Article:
Clarkesworld Magazine Issue 136 (January 2018)

A solid issue from cover to cover,  with the original stories tied thematically by the concept of memory, both personal and cultural. There are also classic reprints by James Tiptree, Jr. and Michael Swanwick, and among the non-fiction there is an interview with Sue Burke, author of the much buzzed-about, forthcoming novel Semiosis.
A World to Die For, by Tobias S. Buckell
I’m not a big fan of crossbreeding titles to describe a story’s premise, but this is literally “Sliders meets Mad Max.” Chenra leads a hunting party in a “post-Collapse” North America where climate disaster has made the air too toxic to breathe. When a rival party comes looking for her, she discovers that there are multiple timelines – some worse than her own, others better – that can be traversed, and that another version of herself is an important figure in at least one of them. Buckell’s hardened, scaly prose is especially suited for this kind of story, and he has a gift for building instantly relatable characters and making familiar tropes feel fresh. This is an entertaining, action-packed eco-thriller, even if it gradually grows more ponderous as it moves along. Told in the second person, for explainable but not entirely necessary reasons.
Say it Low, then Loud, by Osahon Ize-Iyamu
Efosa works for his planet’s military, assisting them in fighting an endless war (or, perhaps, a series of wars), a fact that puts him at odds with his pacifist family. He feels that his individual success at work may depend on learning the “cultural secrets” that his family is withholding from him. There is more explication than action in this story, and it is written in an unusual, mathematical/linguistic style that didn’t quite catch on for me. Still, relative newcomer Ize-Iyamu packs his story with plenty of ideas to chew on, and Efosa’s internal struggle is involving.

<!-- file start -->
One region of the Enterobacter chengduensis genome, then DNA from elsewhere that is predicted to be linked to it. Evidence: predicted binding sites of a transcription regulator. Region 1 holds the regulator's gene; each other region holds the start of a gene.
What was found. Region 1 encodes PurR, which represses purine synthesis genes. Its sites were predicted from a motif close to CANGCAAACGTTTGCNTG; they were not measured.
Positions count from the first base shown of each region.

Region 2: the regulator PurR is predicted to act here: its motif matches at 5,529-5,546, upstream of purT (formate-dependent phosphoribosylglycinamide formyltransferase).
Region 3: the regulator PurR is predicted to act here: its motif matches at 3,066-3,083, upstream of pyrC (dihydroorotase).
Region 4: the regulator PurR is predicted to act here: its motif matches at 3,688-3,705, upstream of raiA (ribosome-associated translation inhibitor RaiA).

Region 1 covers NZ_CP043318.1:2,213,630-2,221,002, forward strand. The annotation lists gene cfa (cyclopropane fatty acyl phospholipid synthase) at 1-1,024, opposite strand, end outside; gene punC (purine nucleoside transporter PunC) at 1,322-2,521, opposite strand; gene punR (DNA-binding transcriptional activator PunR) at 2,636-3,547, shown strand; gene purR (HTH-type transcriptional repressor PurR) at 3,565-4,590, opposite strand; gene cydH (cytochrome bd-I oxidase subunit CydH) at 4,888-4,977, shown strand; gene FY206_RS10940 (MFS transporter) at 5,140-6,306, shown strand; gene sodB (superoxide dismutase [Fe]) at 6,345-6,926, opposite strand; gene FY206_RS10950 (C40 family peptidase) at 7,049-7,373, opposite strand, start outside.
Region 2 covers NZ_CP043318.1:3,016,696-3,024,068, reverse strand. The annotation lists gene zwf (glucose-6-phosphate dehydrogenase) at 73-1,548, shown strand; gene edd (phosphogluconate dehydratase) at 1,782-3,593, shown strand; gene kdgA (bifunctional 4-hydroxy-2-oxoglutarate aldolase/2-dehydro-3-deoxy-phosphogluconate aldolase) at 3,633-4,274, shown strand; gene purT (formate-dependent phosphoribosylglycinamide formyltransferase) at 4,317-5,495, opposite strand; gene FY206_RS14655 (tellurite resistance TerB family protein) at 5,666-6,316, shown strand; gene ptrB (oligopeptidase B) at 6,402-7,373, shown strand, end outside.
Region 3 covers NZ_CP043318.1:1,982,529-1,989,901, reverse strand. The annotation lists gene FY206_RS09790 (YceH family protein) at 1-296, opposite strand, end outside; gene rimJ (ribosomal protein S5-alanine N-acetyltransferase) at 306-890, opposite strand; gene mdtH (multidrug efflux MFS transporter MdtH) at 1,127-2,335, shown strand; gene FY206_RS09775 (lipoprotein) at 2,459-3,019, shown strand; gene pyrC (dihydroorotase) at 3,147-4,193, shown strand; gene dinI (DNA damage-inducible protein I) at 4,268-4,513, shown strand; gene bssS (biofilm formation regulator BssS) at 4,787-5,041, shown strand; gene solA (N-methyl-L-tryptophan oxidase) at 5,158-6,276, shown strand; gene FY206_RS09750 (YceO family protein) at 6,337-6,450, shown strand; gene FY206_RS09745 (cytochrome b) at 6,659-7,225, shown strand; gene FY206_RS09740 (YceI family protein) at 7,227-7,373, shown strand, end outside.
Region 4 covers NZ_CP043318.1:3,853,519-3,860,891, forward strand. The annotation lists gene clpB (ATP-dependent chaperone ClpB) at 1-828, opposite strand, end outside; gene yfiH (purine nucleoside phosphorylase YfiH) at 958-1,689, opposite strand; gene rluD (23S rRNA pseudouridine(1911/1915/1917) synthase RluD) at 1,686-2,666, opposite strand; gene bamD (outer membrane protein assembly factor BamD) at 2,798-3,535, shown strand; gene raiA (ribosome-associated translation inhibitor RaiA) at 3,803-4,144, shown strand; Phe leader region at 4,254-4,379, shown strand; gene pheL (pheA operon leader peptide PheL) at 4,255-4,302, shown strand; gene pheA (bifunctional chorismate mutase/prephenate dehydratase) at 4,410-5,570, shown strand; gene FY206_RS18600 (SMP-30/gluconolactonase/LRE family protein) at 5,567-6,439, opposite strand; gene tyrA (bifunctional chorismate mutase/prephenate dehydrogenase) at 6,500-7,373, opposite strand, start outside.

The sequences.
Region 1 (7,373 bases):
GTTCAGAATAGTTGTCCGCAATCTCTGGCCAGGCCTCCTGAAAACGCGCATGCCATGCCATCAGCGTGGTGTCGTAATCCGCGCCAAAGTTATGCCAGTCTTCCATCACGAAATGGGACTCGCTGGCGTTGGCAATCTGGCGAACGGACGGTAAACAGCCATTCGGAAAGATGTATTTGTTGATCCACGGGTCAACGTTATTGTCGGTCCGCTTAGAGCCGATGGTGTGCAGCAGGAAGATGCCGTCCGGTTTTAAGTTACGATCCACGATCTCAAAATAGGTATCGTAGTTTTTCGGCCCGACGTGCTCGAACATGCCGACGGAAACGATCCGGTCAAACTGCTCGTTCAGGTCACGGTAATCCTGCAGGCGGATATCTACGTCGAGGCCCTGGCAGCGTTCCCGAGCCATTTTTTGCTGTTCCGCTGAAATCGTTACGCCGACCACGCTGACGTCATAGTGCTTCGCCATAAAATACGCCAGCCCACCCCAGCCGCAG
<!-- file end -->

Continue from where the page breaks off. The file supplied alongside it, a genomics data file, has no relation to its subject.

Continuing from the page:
Sour Milk Girls, by Erin Roberts
Ghost is a teenage foster, one of the “third-floors” at the Agency, an orphanage where the charges have the memories of their prior lives temporarily removed until they age out. The new girl, Princess, arrives on the third floor with memories intact, and Ghost wants to know why. Ghost’s remarkable voice, which renders the peculiar culture and environment of the third floor in bitter, wary terms, is the story’s big selling point. The other girls are given unique voices as well, while also speaking in a common vernacular that emphasizes the close-knit, if conflict-ridden, community among the fosters. A steady and engrossing tale, that meets a stinging but poignant end. – Recommended
A Cigarette Burn In Your Memory, by Bo Balder
This story from Dutch author Balder has the kind of irony-laden premise that would make a good fit as an episode of The Twilight Zone: Gouda is a private eye who works to reunite separated family members as an epidemic of memory loss sweeps the world. Narratives in general are memory-dependent, as is the occupation of this story’s protagonist; the presence of memory is taken for granted in most stories – here, its absence cannot help but highlight the advantage of those (like us, as readers) who can utilize it. The “secret” of the memory loss plague is obvious to us, but escapes Gouda, no matter how diligently she tries to hang on to clues and piece them together with the tools at her disposal. Very bleak, but effective and moving. – Recommended
The Lighthouse Girl, by Bao Shu (trans. Andy Dudak)
At the start of The Lighthouse Girl, Ling Rourou is a seven-year-old girl raised in China, who inexplicably has memories of being a Chinese-American girl named Jessica. Then an American-born teacher comes along and, impossibly, recognizes Rourou as a lookalike of her childhood friend, also named Jessica. Rourou’s father, Ling Dong, is hesitant to discuss Rourou’s mother, but when he does, Rourou discovers she is also a spitting image of the woman. I know what you’re thinking. So does the author, who keeps us thinking it until everything goes all 80s Cronenberg and he flips the script. An outrageous premise that gets more and more ridiculous with each turn of the page, but damn if it isn’t entertaining as hell. – Recommended

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